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Re: [ox-en] What if the designs of everything were free?

I guess we can all see a time where almost all software is
free and it appears that this would work quite well :-)

It certainly will work for any area where the programmer has motive for
writing the software. But there still seem to be areas where this does
not happen, and some of them may turn into significant stumbling

From my own experience, Free Software has not yet made inroads into
CAD/CAM. Whilst there is accounting software (sql-ledger) there isn't
payroll software.

At present, the only software licenses we purchase are for CAM and
payroll. (If anyone *is* writing Free CAM software, get in touch!)

But we are in the old anarchist debate - "But Sir, in your proposed
anarchist utopia, who will clean the sewers?" "Madam, you seem to be
aware of the problem - that makes you the logical choice."

What if all the designs of things that are designed on
computers were also made free -- under a GPL style
license, and their evloution was organised via open email

Of course, this already happens - see the OHGPL for an example, and
there is a lot of other stuff under and other places in a
similar vein. However, there may still be a difference between what can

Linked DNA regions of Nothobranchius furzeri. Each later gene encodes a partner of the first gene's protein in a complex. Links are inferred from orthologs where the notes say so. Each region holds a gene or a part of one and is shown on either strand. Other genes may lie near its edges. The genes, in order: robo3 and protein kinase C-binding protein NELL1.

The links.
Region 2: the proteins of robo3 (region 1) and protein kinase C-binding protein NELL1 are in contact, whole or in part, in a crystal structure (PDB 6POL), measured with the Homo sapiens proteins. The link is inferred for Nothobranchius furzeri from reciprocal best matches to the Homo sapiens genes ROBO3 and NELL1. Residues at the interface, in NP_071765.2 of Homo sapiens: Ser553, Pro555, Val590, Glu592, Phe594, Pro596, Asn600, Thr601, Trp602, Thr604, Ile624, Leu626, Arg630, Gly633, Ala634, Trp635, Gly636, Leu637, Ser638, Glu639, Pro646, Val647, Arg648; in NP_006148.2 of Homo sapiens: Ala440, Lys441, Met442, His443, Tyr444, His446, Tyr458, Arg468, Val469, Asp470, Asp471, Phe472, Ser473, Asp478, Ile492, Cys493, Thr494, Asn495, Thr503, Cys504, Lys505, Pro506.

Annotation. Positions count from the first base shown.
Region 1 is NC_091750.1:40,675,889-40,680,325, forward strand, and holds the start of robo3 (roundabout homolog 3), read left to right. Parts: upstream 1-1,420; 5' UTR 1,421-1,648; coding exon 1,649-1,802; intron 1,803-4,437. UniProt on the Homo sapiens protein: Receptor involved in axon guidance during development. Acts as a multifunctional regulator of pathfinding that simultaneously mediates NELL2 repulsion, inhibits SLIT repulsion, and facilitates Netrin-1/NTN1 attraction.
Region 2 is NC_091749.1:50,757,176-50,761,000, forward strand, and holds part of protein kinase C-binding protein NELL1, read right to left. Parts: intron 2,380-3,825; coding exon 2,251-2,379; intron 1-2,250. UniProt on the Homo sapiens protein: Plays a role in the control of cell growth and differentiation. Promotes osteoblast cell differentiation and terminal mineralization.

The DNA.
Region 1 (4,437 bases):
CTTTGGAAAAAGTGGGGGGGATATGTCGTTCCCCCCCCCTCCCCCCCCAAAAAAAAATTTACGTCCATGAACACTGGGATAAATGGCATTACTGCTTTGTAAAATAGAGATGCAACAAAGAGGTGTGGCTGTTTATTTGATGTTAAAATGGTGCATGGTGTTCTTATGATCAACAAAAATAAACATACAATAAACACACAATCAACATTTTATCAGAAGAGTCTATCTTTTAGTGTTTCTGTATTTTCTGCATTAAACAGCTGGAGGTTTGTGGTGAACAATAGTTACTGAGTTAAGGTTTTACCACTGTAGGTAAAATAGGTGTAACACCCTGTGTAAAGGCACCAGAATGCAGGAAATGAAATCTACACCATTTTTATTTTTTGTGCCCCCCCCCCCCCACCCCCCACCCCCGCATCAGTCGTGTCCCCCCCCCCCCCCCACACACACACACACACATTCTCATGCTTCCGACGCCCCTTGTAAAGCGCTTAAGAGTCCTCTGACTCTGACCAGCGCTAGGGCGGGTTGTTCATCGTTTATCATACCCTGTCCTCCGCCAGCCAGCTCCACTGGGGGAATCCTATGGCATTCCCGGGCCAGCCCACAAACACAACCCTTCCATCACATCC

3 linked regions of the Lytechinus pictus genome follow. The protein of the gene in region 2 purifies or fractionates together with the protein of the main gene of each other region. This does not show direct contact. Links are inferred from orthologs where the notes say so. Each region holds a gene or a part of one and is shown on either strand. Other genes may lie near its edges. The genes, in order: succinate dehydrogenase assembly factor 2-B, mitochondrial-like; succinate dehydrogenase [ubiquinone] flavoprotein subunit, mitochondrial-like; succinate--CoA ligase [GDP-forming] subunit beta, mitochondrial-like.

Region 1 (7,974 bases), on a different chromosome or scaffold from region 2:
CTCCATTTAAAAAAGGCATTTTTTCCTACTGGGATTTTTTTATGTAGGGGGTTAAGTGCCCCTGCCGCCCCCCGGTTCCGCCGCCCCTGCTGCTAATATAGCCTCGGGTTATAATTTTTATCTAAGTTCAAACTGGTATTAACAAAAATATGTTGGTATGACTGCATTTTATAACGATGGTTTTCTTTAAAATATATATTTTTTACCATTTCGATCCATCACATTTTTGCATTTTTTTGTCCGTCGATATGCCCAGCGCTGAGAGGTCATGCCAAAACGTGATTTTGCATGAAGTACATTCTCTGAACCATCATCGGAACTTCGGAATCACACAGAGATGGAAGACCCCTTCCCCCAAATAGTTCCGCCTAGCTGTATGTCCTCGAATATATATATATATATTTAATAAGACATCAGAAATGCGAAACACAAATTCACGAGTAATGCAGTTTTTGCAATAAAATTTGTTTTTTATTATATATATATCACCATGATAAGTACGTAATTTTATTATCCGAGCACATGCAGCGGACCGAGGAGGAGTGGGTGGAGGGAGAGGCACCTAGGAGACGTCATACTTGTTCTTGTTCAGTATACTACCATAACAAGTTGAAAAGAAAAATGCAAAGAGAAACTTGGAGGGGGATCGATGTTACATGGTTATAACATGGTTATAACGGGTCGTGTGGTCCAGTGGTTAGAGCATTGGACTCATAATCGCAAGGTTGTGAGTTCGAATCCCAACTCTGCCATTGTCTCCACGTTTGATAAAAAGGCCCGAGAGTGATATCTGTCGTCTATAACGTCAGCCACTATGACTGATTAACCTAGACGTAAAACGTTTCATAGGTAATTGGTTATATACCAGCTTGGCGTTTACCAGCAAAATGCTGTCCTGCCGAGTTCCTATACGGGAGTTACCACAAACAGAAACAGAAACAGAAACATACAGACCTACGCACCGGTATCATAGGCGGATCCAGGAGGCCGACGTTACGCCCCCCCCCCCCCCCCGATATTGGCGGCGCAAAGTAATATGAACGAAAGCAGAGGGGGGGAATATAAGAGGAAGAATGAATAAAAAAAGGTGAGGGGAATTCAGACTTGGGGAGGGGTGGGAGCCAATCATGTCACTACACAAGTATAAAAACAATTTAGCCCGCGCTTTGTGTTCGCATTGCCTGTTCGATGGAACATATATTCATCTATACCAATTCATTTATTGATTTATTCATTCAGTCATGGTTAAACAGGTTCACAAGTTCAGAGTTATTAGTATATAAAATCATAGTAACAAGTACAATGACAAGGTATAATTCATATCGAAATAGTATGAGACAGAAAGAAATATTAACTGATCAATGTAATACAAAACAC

be done by a disparate diffident group of contributors, and what can be
done by a highly-resourced focussed team. The issue we need to address
is how to generate the equivalent of highly-resourced focussed teams
without the current model of producing them.

I don't only mean washing machines and car but buildings
and machines that produce other machines etc.

Is this something that it is possible to imagine within


By the very nature of the beast, capitalism involves the ownership of
most (by value) of the resources and tools by a small body of people who
do not make use of them directly, but rather indirectly, with their
intent being to increase their ownership of the resources.

The kind of economics that open design documentation produces rather
opposes this. For example, open design => repair, reuse and maintenance
rather than dispose and purchase.

Also, the "competitition" process inherent in cartel distribution
(*don't* call it a market, it isn't) tends to ensure that only
high-volume production is "feasible" - this locks-in design to mass
manufacturing rather than quality production.

Then there are simple problems with tool costs. For example, a mask set
for a semiconductor can run into the $millions. A single good CNC
machine tool can cost $200 000. These high-investment components act as
a wondrous barrier to entry for those on the other side of the fence.

cheers, Rich.


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rich walker | technical person | Shadow Robot Company | rw
front-of-tshirt space to let     251 Liverpool Road   |
                                 London  N1 1LX       | +UK 20 7700 2487

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